• 10
    Visual Foundations: Texture
    Consider texture as a vital component of our interaction with the visual world, noting how we experience texture through both touch and sight. Look into the physiology of touch, and the power of texture to produce strong physical and emotional responses. Explore texture through the techniques of collage, montage, and assemblage, and practice minute observation and the copying of textures. x
  • 11
    Visual Foundations: Space
    Study how artists and designers create the illusion of space in two dimensions. Begin with shallow space, a compositional approach which stresses the two-dimensional aspect of an artwork. See how artists indicate space and depth through the placement of objects and measuring of proportions within the picture plane. Learn about atmospheric perspective, linear perspective, and projection. x
  • 12
    Thinking in Three Dimensions
    This lesson explores the principles of three-dimensionality in art. Begin with a study of low relief artworks, where forms stand out against a flat surface, and do a studio exercise creating low relief in clay. Continue with high relief technique in clay, learning to model the volume of a form. Finish with a look at fully three-dimensional art, and create a simple freestanding sculpture. x
  • 13
    Building in Three Dimensions
    Architecture, design, and 3D art all rest upon knowledge of volume and mass. Grasp the vital role of the materials used in architecture, as they affect structure, volume, and the the experience of a space. Review a case study of a designed house, for its use of volume, material, proportion, and scale. Observe how design must balance volume and mass for both functional and visual concerns. x
  • 14
    The Limits of Space: Visual Landscapes
    Through landscape, explore how artists and designers navigate the complexities of space. Take a deep look at the rules of linear perspective as they apply both to art and to our immediate experience. Witness how artists capture the disordered sense of built environments through other perspective systems, and how they evoke a sense of timelessness and the infinite in depicting natural landscapes. x
  • 15
    Principles of Design
    Here, begin to refine and deepen your own skills as a visual communicator. Look first at the nature of composition, the arrangement of visual elements in relation to one another. Then delve into four fundamental principles of design: unity and variety, emphasis, balance, and proportion and scale. Learn specific methods for cultivating and applying these principles in your own life. x
  • 16
    Exploring Visual Time
    Witness the remarkable ways in which time operates in art and visual communication. Note how the experience of art is influenced by the creation time of the work, the duration of viewing, and how artists capture fixed moments and the progress of time. Practice ways of seeing and expressing time visually, and observe elements such as tempo, implied motion, and real time in visual experience. x
  • 17
    Strategies for Visual Storytelling
    Unpack the principles behind visual art that conveys a narrative or story. See how a narrative can be expressed within a still image (static visual narrative), within a moving image (dynamic visual narrative), and within a format that requires the participation of the viewer (interactive visual narrative). Practice the skills of static narrative, and learn to convey a story using still images. x
  • 18
    Symbol, Subject, Content, and Context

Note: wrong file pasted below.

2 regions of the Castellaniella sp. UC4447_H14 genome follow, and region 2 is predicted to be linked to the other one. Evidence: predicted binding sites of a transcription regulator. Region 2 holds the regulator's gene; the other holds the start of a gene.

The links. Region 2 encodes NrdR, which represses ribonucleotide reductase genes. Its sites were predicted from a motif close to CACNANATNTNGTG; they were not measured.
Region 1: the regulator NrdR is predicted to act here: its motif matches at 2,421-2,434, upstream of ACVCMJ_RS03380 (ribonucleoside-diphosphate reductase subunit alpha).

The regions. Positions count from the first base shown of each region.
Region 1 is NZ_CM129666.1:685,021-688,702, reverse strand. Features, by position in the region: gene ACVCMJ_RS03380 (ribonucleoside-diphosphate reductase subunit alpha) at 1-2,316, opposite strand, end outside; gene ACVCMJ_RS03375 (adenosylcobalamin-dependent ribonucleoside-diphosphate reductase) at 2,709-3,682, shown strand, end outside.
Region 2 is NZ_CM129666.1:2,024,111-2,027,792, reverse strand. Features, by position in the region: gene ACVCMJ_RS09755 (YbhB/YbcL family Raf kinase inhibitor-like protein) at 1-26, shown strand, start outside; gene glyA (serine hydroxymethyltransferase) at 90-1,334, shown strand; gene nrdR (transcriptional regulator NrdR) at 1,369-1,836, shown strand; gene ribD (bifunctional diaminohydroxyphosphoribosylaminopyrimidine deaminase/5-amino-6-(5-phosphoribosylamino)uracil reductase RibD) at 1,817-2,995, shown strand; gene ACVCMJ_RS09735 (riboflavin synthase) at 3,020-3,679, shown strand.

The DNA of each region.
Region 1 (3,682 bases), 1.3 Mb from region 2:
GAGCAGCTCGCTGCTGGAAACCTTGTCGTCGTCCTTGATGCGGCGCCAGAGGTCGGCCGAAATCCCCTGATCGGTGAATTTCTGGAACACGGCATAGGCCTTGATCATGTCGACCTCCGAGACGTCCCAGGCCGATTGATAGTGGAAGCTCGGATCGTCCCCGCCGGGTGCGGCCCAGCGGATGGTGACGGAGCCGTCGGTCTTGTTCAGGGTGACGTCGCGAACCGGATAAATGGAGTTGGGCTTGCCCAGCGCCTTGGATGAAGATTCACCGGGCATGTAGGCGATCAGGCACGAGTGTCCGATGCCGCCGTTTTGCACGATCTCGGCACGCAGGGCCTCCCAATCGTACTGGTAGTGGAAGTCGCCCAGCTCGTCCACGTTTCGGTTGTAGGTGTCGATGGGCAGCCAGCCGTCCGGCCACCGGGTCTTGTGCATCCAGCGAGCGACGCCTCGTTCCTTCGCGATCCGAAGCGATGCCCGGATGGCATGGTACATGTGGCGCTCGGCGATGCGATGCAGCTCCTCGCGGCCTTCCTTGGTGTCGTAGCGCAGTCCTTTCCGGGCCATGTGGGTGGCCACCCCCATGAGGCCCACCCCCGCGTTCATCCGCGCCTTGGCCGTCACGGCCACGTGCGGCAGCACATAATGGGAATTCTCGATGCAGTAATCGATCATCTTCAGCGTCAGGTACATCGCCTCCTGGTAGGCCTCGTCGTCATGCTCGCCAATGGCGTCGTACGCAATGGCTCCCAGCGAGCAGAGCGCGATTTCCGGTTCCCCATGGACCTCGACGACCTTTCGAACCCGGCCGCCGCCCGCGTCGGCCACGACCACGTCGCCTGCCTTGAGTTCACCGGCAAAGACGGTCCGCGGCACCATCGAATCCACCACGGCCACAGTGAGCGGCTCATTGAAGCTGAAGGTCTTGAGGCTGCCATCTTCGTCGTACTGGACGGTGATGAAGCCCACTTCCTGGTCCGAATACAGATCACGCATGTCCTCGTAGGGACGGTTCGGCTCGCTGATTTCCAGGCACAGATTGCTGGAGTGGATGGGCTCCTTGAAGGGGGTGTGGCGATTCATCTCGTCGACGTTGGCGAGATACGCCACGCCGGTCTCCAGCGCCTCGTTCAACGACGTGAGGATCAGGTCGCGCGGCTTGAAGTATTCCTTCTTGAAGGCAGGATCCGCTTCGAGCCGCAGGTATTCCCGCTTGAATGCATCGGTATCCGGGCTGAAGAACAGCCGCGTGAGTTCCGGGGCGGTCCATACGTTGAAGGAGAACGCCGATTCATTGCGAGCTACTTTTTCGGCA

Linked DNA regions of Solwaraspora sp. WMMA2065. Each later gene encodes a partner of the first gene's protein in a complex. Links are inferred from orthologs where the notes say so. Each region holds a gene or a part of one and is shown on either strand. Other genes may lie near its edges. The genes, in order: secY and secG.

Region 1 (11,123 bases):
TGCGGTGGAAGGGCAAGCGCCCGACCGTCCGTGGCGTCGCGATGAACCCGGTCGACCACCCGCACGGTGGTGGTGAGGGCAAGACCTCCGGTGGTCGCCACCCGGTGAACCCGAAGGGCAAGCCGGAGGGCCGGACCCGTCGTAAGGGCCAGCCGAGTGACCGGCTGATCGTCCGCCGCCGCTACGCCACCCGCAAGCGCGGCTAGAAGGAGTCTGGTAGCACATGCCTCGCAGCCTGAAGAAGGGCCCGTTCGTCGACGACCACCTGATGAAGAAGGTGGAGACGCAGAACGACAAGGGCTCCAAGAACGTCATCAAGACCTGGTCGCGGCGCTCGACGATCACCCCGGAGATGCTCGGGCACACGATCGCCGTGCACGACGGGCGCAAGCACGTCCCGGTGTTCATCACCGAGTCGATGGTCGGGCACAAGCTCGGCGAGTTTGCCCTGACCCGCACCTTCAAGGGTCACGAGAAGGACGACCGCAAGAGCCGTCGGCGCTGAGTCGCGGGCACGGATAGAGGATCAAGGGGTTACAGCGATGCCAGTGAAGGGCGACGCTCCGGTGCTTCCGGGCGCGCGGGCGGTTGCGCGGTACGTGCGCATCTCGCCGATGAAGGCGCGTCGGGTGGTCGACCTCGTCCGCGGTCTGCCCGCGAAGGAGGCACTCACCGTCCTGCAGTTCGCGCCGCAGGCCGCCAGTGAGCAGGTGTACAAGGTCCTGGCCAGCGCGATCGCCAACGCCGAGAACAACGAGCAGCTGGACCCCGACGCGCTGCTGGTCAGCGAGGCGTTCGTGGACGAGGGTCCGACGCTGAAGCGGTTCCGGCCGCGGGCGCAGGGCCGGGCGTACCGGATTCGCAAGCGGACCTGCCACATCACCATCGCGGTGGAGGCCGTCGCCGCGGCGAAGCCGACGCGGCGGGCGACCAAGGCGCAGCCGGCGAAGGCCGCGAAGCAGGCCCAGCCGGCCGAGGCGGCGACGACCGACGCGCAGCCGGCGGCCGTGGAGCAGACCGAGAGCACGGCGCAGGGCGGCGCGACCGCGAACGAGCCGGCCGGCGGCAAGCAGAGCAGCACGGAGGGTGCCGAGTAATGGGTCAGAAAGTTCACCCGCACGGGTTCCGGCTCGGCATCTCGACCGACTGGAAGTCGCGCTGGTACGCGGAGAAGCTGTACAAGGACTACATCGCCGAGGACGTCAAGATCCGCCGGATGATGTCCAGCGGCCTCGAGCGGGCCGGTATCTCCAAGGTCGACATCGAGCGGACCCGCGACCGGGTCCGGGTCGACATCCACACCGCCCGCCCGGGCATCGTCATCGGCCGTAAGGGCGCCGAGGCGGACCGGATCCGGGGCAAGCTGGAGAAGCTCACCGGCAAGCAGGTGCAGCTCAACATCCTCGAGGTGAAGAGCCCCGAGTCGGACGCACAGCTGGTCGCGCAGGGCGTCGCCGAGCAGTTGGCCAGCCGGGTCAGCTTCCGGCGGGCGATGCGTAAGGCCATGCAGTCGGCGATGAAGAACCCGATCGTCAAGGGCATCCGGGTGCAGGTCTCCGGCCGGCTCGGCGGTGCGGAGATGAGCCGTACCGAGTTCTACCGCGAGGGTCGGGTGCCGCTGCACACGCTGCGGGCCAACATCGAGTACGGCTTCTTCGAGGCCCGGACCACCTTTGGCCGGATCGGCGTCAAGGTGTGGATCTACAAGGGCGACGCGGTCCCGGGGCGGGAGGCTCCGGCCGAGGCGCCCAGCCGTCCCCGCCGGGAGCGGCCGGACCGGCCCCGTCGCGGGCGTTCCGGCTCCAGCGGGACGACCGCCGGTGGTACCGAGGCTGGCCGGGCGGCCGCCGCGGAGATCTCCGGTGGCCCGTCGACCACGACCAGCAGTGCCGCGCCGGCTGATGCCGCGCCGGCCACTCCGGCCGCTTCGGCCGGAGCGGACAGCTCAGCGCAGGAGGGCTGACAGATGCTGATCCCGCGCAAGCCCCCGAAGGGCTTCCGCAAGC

Explore how symbols, subject matter, content, and context work together to create meaning. First, delve into the function of signs, symbols, and logos, and assess their remarkable power. Delineate subject matter in art, in relation to content, the impact or meaning of an artwork. Then grasp the vital importance of context, as it affects our understanding of symbol, subject, and content. x
  • 19
    Making Choices: Material, Method, and Style
    In art and design, your material, artistic method, and style all carry meaning. Take a thorough look at the matter of choosing your material, and the practical and aesthetic factors bearing on that choice. Observe how the artistic method you employ affects the work and its meaning. Finally, define what style is, and grasp how to develop and express style in your work and your life. x
  • 20
    Cultivating Creative Habits
    Look at ways to build daily habits that engage your visual skills and cultivate your creative self. Consider taking time at the start of your day to set the stage for creative thinking and work. Study strategies for remaining flexible and open, refining visual consciousness, and capturing creative thoughts, using drawing, reading, and writing. Identify artistic habits that you'd like to grow. x
  • 21
    The Visual Life: Active Observation
    Investigate what it means to become an intentional active observer. Consider practical ways to challenge or suspend ordinary perception in order to see in new ways and change your perspective. Practice convergent thinking and divergent thinking, non-linear brainstorming, sketching, and other techniques to expand your awareness and strip away assumptions about what you see. x
  • 22
    The Visual Life: Exploring and Connecting
    Contemplate the essence of innovative thinking, in making connections that may not be obvious within phenomena you observe. Practice pushing your thinking into new areas by arousing curiosity, exploring connections, doing research, and looking at the large picture. Study scenarios that foster original thought, ways to generate ideas, and how to structure a period of creative work. x
  • 23
    The Visual Life: Collecting
    Examine the human impulse to collect, curate, and appropriate objects, and consider collecting as an essential skill for artists and designers. Observe examples of personal and historical collections, as well as public and private collections, and look into how to begin collecting yourself. Also, learn how to curate and display your own collection, and study guidelines for collecting art. x
  • 24
    The Visual Life: Becoming a Maker